Equistone Partners Europe Limited (Equistone), one of Europe’s leading mid-market private equity investors, sees a strong pipeline of robust mid-market companies in France, Germany, Switzerland and the UK in need of capital to support their growth.
In a market environment with over USD1 trillion in dry powder, seeking out attractively valued companies whose book prices have not been overinflated by market sentiment, is a tall order. But Europe’s middle market remains vibrant, with PE managers like Equistone scanning the universe to pick out potential star investments.
And it appears as though investors have full confidence in the asset class. Just last month, Equistone announced the successful final closing of Equistone Partners Europe Fund VI (EPEF VI) at its hard cap with total capital commitments of EUR2.8 billion.
Equistone completed the fundraising within four months of its launch in early November 2017. The Equistone team will also make a commitment to EPEF VI alongside the institutional investors.
“The size of EPEF VI, at EUR2.8 billion, directly reflects this positive assessment of the attractive opportunity for deploying capital in European mid-market buyouts,” says Christian Marriott (pictured), Partner and Head of Investor Relations, Equistone Partners Europe. “One noteworthy aspect of this is the enhanced opportunity for our portfolio companies to expand internationally and consolidate market share by making bolt-on acquisitions, which we have been supporting on an increasingly regular basis in recent years.”
Consistent with Equistone’s established strategy, EPEF VI will invest in European buyouts valued between EUR50 million and EUR500 million, targeting well-positioned businesses in Western Europe with high-calibre management teams and strong growth potential.
The fund attracted commitments from an enhanced base of 56 major institutional investors across Western Europe and the Nordic region (accounting for 56 per cent of capital raised), North America (28 per cent), and the rest of the world (16 per cent), including pension funds, funds of funds, sovereign wealth funds, and insurance companies.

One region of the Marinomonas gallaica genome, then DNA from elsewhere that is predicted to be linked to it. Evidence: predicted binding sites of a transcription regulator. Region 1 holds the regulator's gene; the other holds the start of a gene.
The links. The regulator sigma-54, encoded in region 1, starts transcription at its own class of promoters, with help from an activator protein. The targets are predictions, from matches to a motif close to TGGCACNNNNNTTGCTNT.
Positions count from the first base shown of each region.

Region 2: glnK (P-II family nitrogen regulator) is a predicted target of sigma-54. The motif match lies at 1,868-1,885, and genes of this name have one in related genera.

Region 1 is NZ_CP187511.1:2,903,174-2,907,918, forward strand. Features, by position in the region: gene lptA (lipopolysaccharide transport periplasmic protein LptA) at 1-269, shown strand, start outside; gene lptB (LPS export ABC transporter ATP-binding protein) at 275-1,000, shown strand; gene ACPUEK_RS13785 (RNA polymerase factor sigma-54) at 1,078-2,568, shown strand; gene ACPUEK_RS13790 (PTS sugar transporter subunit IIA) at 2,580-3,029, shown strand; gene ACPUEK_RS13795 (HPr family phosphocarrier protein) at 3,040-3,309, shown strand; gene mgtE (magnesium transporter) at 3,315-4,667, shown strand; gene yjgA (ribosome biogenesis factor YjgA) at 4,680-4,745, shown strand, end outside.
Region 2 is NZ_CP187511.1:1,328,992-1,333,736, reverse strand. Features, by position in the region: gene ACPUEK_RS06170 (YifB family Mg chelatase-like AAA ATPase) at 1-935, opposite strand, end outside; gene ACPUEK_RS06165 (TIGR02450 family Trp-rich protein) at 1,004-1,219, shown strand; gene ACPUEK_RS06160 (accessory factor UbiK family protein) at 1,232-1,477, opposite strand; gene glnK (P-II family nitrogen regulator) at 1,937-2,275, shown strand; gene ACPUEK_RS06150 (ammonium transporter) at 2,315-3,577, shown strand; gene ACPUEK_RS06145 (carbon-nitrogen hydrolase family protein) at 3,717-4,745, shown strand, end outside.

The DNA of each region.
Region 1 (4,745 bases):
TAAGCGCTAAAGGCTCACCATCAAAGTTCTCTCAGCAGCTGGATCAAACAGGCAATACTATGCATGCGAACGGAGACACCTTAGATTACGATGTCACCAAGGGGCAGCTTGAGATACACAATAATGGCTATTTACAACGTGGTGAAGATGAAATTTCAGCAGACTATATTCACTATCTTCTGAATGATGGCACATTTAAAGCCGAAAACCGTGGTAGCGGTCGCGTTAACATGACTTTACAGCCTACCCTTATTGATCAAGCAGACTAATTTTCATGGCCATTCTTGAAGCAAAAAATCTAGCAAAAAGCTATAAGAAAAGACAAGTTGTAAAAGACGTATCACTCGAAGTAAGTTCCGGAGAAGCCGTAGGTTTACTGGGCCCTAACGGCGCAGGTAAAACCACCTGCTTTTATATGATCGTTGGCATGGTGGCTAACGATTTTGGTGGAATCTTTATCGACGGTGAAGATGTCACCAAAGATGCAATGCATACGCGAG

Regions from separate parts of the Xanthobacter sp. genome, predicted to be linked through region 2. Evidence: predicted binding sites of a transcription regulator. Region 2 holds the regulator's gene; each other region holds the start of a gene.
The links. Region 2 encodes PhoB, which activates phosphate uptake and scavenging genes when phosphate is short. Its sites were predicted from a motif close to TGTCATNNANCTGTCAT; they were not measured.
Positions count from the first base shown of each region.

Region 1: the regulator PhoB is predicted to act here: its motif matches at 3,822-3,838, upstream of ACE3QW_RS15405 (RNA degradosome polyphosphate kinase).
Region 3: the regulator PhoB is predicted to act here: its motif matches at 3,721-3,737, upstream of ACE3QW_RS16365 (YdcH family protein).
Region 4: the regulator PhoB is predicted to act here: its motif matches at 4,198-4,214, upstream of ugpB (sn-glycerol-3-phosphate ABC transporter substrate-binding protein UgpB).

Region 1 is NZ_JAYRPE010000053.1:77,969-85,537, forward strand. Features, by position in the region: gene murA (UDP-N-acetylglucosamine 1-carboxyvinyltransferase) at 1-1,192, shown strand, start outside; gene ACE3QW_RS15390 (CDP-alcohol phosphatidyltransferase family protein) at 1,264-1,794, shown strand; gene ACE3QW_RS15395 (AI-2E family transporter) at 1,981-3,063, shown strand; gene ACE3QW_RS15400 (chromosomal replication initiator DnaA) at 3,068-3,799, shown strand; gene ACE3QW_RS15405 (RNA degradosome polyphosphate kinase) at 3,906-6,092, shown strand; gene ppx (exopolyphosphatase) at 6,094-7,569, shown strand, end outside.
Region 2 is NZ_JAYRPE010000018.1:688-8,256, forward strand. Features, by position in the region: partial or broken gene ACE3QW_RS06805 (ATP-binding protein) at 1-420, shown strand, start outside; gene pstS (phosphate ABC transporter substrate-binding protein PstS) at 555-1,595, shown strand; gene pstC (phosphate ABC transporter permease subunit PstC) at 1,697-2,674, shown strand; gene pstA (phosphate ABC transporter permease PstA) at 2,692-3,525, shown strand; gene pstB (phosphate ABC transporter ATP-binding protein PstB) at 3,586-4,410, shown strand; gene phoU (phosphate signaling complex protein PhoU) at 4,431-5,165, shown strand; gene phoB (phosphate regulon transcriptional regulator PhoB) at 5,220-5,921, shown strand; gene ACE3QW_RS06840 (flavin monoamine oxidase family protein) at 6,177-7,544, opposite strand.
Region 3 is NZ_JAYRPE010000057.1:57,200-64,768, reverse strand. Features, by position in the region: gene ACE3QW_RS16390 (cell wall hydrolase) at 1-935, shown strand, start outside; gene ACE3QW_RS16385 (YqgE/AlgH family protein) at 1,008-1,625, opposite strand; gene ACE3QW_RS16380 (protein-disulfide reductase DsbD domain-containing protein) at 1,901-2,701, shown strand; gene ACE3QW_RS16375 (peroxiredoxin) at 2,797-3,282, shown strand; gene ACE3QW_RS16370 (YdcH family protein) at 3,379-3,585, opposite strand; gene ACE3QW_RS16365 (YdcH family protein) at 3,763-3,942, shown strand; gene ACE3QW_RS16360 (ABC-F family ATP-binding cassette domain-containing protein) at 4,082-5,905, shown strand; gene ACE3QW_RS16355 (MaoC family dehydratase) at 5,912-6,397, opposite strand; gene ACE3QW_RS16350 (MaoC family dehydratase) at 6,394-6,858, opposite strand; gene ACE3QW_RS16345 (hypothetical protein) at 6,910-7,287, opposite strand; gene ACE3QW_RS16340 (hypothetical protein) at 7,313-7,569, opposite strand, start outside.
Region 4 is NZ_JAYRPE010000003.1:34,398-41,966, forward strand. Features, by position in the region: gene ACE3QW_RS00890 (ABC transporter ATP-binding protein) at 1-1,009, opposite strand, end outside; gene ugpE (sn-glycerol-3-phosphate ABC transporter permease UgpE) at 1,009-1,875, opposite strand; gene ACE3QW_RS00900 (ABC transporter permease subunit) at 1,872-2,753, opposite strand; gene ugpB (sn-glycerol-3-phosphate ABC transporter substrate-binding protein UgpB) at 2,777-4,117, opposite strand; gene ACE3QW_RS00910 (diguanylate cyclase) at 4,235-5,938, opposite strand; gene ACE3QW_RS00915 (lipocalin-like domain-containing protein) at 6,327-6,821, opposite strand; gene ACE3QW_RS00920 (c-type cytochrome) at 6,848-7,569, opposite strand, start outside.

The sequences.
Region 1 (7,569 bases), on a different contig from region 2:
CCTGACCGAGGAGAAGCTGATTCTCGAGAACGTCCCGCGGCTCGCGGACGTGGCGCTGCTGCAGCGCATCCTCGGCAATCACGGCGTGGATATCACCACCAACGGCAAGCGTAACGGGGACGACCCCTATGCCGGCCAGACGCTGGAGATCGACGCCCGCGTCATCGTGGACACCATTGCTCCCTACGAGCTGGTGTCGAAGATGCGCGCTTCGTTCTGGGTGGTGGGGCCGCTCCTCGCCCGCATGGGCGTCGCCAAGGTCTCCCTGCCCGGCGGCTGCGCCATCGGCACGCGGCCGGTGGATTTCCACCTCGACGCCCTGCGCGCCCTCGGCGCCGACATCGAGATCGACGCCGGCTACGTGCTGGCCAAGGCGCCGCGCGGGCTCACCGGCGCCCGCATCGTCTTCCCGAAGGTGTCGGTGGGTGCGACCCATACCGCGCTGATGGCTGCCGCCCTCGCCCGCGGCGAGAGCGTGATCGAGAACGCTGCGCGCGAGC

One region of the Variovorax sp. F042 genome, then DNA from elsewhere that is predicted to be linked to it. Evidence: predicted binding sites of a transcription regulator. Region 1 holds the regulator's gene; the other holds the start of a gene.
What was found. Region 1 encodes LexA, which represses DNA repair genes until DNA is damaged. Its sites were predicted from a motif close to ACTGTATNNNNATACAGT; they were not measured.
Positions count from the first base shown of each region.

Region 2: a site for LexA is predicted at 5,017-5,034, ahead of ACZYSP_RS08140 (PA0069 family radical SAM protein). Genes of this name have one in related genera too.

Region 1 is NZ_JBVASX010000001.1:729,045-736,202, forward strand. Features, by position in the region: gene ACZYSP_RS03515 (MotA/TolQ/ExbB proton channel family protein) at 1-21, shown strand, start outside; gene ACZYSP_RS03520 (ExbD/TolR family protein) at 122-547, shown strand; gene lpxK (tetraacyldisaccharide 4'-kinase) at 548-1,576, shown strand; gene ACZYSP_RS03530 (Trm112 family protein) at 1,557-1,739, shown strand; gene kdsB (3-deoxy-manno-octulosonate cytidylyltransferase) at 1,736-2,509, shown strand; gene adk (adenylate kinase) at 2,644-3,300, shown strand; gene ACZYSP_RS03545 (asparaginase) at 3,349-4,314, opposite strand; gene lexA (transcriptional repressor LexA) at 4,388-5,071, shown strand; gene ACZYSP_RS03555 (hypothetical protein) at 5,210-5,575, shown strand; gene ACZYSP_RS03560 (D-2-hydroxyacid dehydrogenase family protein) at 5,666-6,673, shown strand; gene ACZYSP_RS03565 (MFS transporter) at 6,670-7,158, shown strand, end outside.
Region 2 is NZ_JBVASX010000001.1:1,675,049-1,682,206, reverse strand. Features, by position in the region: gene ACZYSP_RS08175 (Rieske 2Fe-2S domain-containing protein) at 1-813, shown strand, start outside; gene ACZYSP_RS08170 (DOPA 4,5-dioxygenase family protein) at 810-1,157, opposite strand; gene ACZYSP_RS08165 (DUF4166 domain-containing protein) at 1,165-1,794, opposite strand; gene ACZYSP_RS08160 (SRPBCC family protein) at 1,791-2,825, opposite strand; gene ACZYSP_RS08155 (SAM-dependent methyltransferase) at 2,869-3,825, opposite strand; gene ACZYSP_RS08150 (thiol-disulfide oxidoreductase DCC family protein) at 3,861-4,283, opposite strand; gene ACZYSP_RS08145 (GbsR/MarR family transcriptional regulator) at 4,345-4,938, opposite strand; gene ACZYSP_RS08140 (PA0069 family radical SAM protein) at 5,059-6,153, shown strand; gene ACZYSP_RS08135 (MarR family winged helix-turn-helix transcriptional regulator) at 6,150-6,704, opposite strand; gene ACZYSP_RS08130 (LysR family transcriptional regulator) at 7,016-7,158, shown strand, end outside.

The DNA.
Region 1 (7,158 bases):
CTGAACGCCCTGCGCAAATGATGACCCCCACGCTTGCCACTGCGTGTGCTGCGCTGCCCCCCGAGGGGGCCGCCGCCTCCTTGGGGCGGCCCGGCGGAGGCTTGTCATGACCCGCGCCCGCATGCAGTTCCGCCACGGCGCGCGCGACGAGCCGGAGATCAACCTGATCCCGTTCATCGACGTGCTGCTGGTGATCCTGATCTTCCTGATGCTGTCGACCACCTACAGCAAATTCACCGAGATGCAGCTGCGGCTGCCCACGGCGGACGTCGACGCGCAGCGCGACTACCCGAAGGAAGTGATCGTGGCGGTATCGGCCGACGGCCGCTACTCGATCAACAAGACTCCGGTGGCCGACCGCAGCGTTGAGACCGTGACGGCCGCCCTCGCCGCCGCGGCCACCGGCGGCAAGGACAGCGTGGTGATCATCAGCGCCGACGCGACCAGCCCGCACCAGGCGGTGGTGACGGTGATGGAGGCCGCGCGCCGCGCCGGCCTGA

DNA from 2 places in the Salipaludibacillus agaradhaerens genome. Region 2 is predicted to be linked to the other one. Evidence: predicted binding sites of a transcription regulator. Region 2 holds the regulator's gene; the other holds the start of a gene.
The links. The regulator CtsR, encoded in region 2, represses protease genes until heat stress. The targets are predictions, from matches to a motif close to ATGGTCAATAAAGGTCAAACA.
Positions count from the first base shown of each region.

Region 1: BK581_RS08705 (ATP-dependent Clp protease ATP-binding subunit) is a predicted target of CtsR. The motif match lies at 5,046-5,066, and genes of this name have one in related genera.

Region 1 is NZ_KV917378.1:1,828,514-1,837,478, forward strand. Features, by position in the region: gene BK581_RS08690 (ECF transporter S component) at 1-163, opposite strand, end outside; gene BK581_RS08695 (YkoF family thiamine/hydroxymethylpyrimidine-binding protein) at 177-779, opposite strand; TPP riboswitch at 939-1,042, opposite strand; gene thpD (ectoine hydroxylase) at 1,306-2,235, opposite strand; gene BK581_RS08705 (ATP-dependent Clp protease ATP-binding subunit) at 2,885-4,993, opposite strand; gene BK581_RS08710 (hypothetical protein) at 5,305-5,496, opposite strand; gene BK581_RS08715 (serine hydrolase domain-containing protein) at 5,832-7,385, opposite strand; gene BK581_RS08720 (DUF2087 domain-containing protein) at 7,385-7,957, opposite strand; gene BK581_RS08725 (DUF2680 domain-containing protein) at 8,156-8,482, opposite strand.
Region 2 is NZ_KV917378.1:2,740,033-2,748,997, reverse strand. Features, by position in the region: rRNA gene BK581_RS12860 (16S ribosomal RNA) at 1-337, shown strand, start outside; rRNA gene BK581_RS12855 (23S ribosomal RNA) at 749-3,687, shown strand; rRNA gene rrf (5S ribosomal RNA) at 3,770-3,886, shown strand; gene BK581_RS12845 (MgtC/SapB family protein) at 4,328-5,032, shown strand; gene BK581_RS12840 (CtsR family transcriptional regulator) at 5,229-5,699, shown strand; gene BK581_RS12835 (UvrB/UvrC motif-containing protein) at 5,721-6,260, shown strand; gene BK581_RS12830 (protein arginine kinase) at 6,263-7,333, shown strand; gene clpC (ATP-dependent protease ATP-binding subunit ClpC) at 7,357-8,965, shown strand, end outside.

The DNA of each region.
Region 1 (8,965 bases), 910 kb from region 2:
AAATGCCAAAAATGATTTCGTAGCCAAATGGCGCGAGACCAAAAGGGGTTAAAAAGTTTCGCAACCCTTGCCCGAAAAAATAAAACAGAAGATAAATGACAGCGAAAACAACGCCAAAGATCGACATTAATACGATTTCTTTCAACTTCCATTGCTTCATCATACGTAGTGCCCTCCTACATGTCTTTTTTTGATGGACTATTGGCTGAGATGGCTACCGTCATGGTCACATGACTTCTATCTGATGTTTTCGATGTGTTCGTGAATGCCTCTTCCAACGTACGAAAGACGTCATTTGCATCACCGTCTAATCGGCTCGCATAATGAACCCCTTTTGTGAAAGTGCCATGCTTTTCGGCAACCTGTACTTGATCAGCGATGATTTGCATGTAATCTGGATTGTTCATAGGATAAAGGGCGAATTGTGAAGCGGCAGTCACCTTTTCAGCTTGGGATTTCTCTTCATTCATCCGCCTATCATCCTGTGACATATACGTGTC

With existing investors in prior Equistone funds providing around 75 per cent of the capital and the total number of investors growing almost 30 per cent on its previous fund, Equistone has accommodated heightened demand while maintaining its long-standing commitment to rightsizing its funds relative to the market opportunity.
Commenting on the investor uptake in EPEF VI, Marriott says that investors in private equity are increasingly keen to concentrate a smaller number of larger bets with managers they know and trust.
“We were very proud to be counted among these by our existing investor base, based on the high levels of demand we encountered,” he says. “However, it was important that we balanced existing investors’ appetite for increasing their allocations with the need to both right-size our fund and manage our risk by diversifying our investor base.
“The increase in the number of investors to 56 represents a material improvement in the latter respect – particularly as it includes investors from new geographies, such as the Nordic region, where Equistone hasn’t previously had a meaningful presence.”
Guillaume Jacqueau, Managing Partner of Equistone Partners Europe, says: “We’re extremely pleased to have successfully completed the fundraising process for our sixth fund from a combination of new and existing institutional investors. This represents a further validation of Equistone’s track record of generating attractive returns and our highly experienced team’s proven ability to identify and partner with strong mid-market businesses across France, Germany, Switzerland, and the UK.”
With an impending trade war erupting between the US and China, and ongoing political uncertainty surrounding Brexit, PE managers have plenty of background noise to take into consideration when screening potential companies. Making careful assessments of the geopolitical risks in the markets it invests in has always been a top priority for Equistone.
Marriott explains that by operating without a prescriptive top-down allocation of the amount of capital it invests in each market, “We afford ourselves the flexibility to respond to developments by deploying more or less money in any given geography.
“Clearly Brexit is currently the most pertinent topic given our track record in the UK, and ultimately we may or may not choose to deploy a smaller proportion of the fund in the UK than we have previously, but this doesn’t represent any material difference from how we navigated making investments in the French market from Fund IV around 2012, for example.”